It also lists birth-date; blood type; religion; “health care proxy on file at _____;” and “living will on file at ______.”
The other side is for listing recent surgery and date, a question on whether the person as an EMS-No CPR directive or a DNR form, and where it’s filed.
There’s a list of medical conditions and boxes to check as they apply to the person who is named.
There is a similar but shorter list of possible allergies with boxes to check.
And there are five lines for medical insurance information.
Amisano said they urge people to fill out these cards and post them as recommended, as the KFD personnel look for this information when they respond to calls at citizens’ homes.
Amisano said in each of the classes, they present a Power Point of information.
And they set up the classroom to include a table of examples of tools and equipment that can make a person’s home safer.
“We talk to them about problems and fixes for door mats and area rugs, and the dangers in the lack of ‘grab bars’ in the bathroom.”
She said they show the attendees a box of things people can use to make their homes safer. Those items include double-sided tape that would stick rugs down or keep them from moving, and the covers found in stores to cover wires across the floor from computers and other items, that could be a hazard for tripping.
“The grab bars in bathrooms should be screwed into studs in the wall. And they need to be placed at a comfortable level where the particular patient naturally reaches out. And we tell them, too, there’s a difference between the height needed for a walk-in shower or a tub, and if a shower has the door on the left or the right,” Amisano said.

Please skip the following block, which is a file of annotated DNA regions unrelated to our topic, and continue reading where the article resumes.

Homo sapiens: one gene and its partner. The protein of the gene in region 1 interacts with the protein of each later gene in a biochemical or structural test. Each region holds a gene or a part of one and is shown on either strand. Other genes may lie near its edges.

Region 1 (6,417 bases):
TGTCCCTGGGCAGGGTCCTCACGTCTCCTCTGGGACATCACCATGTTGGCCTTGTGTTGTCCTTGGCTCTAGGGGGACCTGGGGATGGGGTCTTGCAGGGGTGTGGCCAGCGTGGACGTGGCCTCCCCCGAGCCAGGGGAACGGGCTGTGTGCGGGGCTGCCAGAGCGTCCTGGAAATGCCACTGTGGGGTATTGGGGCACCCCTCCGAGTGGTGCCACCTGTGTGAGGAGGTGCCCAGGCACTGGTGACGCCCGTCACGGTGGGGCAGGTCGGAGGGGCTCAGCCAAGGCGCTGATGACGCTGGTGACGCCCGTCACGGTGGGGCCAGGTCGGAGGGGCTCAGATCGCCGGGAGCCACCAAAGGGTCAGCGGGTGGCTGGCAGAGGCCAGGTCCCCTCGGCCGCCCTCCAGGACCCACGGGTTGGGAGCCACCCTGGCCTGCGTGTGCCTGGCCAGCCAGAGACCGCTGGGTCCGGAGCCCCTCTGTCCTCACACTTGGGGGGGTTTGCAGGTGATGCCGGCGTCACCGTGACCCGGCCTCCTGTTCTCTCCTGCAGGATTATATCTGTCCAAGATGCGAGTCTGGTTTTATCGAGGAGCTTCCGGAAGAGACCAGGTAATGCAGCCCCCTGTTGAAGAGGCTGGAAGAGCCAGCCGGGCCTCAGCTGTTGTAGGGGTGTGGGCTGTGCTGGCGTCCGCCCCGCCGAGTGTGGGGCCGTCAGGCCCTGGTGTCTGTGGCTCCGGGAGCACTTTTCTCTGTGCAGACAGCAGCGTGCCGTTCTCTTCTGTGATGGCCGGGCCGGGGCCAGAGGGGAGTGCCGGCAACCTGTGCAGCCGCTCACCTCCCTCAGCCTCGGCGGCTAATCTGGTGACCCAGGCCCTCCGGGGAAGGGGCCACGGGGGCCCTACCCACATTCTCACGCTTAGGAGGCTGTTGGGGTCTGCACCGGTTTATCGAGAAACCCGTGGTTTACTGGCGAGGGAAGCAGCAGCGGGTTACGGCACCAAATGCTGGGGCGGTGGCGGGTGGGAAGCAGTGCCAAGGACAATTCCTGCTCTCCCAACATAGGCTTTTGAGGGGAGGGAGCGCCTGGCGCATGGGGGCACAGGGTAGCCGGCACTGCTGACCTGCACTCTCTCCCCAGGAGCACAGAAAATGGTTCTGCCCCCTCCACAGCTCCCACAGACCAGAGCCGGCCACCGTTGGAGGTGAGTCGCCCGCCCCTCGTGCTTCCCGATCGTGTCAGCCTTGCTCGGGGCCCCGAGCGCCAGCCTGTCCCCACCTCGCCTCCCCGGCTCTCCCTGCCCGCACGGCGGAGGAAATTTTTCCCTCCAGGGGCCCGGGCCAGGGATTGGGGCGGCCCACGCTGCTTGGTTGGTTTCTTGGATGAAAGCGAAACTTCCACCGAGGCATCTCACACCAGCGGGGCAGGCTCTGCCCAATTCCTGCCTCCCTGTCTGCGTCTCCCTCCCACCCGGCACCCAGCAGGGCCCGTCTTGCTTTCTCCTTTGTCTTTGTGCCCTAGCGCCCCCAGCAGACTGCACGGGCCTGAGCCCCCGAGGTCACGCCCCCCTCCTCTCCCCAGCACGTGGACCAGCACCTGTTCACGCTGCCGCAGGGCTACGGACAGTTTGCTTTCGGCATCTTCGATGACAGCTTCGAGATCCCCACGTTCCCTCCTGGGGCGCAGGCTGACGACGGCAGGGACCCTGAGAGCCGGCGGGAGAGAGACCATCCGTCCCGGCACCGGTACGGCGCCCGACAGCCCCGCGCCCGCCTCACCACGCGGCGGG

Then they ask and take questions from those attending. They ask each person to give their location and scenario.
“There are lots of variables. And some people have more than one thing in their medical conditions and at their homes that can be factors.”
Smith said falls can happen to anyone.
“Nurses take care of the medical end; and therapists help with rehabilitation if people break anything in a fall.”
Smith recommends people get regular eye exams with a doctor; that each person learns to manage their current medical problems, but adapt their homes. And, he added, lighting can be improved to help.
He said people also should be sure their regular doctors are talking to each other.
“The patient should go to their doctor armed with a list of questions to ask,” Smith said, “and then ask the doctor(s) first about side effects of medications and ask their pharmacies the same questions.
“People also can ask their pharmacies to put labels with larger print on the medicine bottles,” he said, “and ask for lids that are not childproof; or put their medications in pillboxes.”
Smith said the class covers a scope of all possible topics, and they try to keep the class interactive, with questions and feedback. People signing up for the class should bring a notebook or piece of paper and bring their questions. Some people take pictures of the recommended aid items with their cell phones.
They go home with a large bag donated by HEB that includes the File of Life card and holder, and exercise and nutrition ideas.
Amisano said in therapy they unfortunately see the consequences of falls on a daily basis. They want everyone to stay safe.
“Complex medical issues and complications can happen, and we recommend activity and exercise. Maintaining activity is really huge, whatever it looks like for each person,” she said. “It’s never normal to fall, ever. So far attendees have varying levels of mobility. And after the July class and the others, people can make a doctor’s appointment to follow up on the lessons they learned, and ask more questions.”